Benefits of breathing through the nose
Nature gave us a nose for breathing and a mouth for eating for very good reasons.
The nose is fully equipped with an inbuilt thermostat so the air is warmed before it reaches the lungs. You may find you cough more when you breathe through your mouth on a cold day. That’s because the air is too cold for the lungs.
Mother nature also ingeniously put tiny hairs in the nasal cavity which catch dirt and particles coming in with the air as they enter the nose.
Nothing’s left to chance in nature. If the hairs don’t work, it created a sticky surface in the lining of the nose designed to catch finer dust and germs before entering the lungs.
Nose breathing also slows the breathing
…which gives more time for the oxygen transfer to take place in the lungs.
Slower breathing is well known for calming the nervous system. You’ll notice the difference when you mouth breathe because you’ll feel much more wired up than you do when you consciously breathe through the nose.
The other interesting difference between nose breathing and mouth breathing is the area of the thoracic cavity which moves.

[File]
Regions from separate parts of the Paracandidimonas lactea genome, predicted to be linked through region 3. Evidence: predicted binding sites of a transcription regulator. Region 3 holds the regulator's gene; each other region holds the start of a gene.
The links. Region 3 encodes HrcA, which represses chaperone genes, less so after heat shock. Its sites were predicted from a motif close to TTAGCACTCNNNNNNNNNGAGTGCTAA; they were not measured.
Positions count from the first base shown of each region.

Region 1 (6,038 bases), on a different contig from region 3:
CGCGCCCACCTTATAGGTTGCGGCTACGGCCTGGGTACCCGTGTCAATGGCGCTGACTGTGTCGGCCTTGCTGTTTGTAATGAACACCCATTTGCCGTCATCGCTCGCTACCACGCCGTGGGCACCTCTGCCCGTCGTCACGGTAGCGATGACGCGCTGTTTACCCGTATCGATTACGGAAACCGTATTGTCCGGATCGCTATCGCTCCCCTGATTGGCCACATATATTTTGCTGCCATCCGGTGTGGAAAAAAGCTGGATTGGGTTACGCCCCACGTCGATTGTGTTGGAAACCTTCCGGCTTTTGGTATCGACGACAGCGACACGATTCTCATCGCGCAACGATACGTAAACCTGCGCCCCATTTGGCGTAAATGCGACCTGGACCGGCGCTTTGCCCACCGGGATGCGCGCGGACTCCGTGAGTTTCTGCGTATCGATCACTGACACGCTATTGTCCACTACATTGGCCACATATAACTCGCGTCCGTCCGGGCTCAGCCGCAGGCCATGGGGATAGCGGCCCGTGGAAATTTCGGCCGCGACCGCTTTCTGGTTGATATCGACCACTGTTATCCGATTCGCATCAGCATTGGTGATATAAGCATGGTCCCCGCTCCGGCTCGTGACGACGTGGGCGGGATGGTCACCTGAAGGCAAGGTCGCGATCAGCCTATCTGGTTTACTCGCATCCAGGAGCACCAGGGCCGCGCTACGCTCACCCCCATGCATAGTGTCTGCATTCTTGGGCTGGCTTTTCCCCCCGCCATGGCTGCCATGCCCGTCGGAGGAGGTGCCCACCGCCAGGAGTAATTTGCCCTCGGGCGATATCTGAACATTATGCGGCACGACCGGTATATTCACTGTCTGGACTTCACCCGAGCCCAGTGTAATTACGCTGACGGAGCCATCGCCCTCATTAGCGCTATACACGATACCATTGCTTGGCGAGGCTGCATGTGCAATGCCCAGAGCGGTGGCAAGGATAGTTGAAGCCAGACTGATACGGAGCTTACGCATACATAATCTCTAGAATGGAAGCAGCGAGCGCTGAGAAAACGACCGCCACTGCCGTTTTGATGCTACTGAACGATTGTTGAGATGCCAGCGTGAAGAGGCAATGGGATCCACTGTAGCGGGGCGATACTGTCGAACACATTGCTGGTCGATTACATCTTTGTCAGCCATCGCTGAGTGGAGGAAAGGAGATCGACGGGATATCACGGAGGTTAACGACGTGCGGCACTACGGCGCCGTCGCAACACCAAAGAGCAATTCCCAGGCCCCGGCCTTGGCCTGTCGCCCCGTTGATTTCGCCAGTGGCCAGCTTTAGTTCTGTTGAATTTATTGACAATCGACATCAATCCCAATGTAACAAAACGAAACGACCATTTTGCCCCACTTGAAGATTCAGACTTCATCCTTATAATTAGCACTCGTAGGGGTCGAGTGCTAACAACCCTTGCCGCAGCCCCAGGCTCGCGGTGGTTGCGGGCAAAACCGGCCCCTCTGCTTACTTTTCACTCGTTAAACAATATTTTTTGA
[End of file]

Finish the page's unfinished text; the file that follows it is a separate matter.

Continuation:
Try this now…
Take an in breath with your mouth open…you’ll find that the expansion of the chest happens in the upper thoracic cavity.
The concentration of blood, however, is more in the lower lobes of the lungs. If the air is mostly in the upper lungs, oxygen absorption will naturally be less when mouth breathing.
Now take a deep breath through the nose…you’ll find that the belly and the chest move more holistically and three dimensionally. When air is also coming into the lower lobes of the lungs you’ll naturally get more oxygen absorption.
More oxygen, quieter mind!
The benefits of breathing through the nose, don’t stop there.
When you breathe through the nose a molecule called nitric oxide, is produced. Nitric oxide is a very important participant in the body’s defence against oxidative stress (free radicals).
It helps opens the airways so you get a higher concentration of oxygen into the tissues and the brain.
The bronchioles of the lungs end in tiny air sacs called alveoli. The alveoli have a very small window of opportunity to absorb oxygen of ¾ second. During this time the gas transfer must take place. The nitric oxide with nose breathing gives you a 10-20% oxygen uptake improvement.
Eighteenth Century discovery
In George Catlin’s book in 1870, ‘Shut your mouth and save your life’, he outlines his travels in native America. He watched with interest how the native American mothers paid a lot of attention to their babies breathing.
He noticed how they would gently press the baby’s lips together to ensure their child was nasal breathing after feeding. He noticed particularly the babies of European settlers slept with their mouths open as they gasped for air in poorly ventilated rooms. He saw that the sickness rates were far lower in Native America than that of the European settlers concluding that there is a definitive link between health, nose and mouth breathing.
Resources: John Douillard Nose Breathing